Sunday, October 16, 2005

Soybean car

Manure, restaurant grease, tree trimmings, rice straw are all great examples of "one person's garbage is another person's treasure. Once thought of as intractable, problematic wastes, they are suddenly the basis for huge new markets as raw materials for electricity and fuel. Soybeans, rapeseed oil, and other crops suddenly are much more than food - they can run cars and buses.
They are called "Biofuels" - electricity and fuel that is generated from plant matter. The two most common types in the U.S. are bioethanol and biodiesel. Biodiesel is a clean burning fuel made from domestically produced renewable fats and oils - most commonly soybean oil. It has similar fuel economy and performance as conventional petroleum diesel. Ethanol is now the third-largest use for corn after animal feed and exports.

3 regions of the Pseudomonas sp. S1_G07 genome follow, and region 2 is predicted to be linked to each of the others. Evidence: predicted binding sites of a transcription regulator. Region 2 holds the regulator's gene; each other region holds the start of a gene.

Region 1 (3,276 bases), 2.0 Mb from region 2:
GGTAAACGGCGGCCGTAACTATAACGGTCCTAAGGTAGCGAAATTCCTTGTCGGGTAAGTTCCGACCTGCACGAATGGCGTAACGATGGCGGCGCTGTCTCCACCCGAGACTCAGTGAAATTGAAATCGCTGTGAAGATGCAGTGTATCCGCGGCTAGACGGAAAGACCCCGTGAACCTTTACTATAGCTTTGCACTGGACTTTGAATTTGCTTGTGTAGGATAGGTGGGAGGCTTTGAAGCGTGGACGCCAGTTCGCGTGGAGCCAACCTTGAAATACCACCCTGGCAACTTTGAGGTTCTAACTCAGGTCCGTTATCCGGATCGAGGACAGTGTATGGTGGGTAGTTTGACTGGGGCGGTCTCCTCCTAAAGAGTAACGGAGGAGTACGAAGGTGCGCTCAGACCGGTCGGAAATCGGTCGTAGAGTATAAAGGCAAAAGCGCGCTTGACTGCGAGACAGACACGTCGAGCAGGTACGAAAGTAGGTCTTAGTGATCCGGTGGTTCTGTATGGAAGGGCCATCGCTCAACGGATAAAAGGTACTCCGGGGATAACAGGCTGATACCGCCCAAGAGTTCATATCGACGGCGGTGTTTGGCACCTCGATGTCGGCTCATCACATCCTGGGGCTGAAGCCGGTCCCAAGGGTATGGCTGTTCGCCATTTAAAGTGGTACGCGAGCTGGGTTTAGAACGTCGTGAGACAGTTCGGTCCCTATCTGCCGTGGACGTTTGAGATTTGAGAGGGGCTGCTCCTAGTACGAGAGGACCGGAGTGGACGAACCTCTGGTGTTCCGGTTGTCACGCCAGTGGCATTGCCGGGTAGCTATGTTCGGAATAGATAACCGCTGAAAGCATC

Tests show its use results in a 90% reduction in air toxins, according to the National Biodiesel Board. Rather than contributing to the waste stream and pollution, energy crops open a new market for agriculture, conserve soil, and reduce global warming.

Bioenergy is less expensive than other renewable energy sources and can be delivered through the present energy infrastructure. You can pump liquid bioenergy into your car at the "gas" station as easily as oil. Using renewable energy sources to meet our needs reduces our dependence on foreign oil and non-renewable resources in general.


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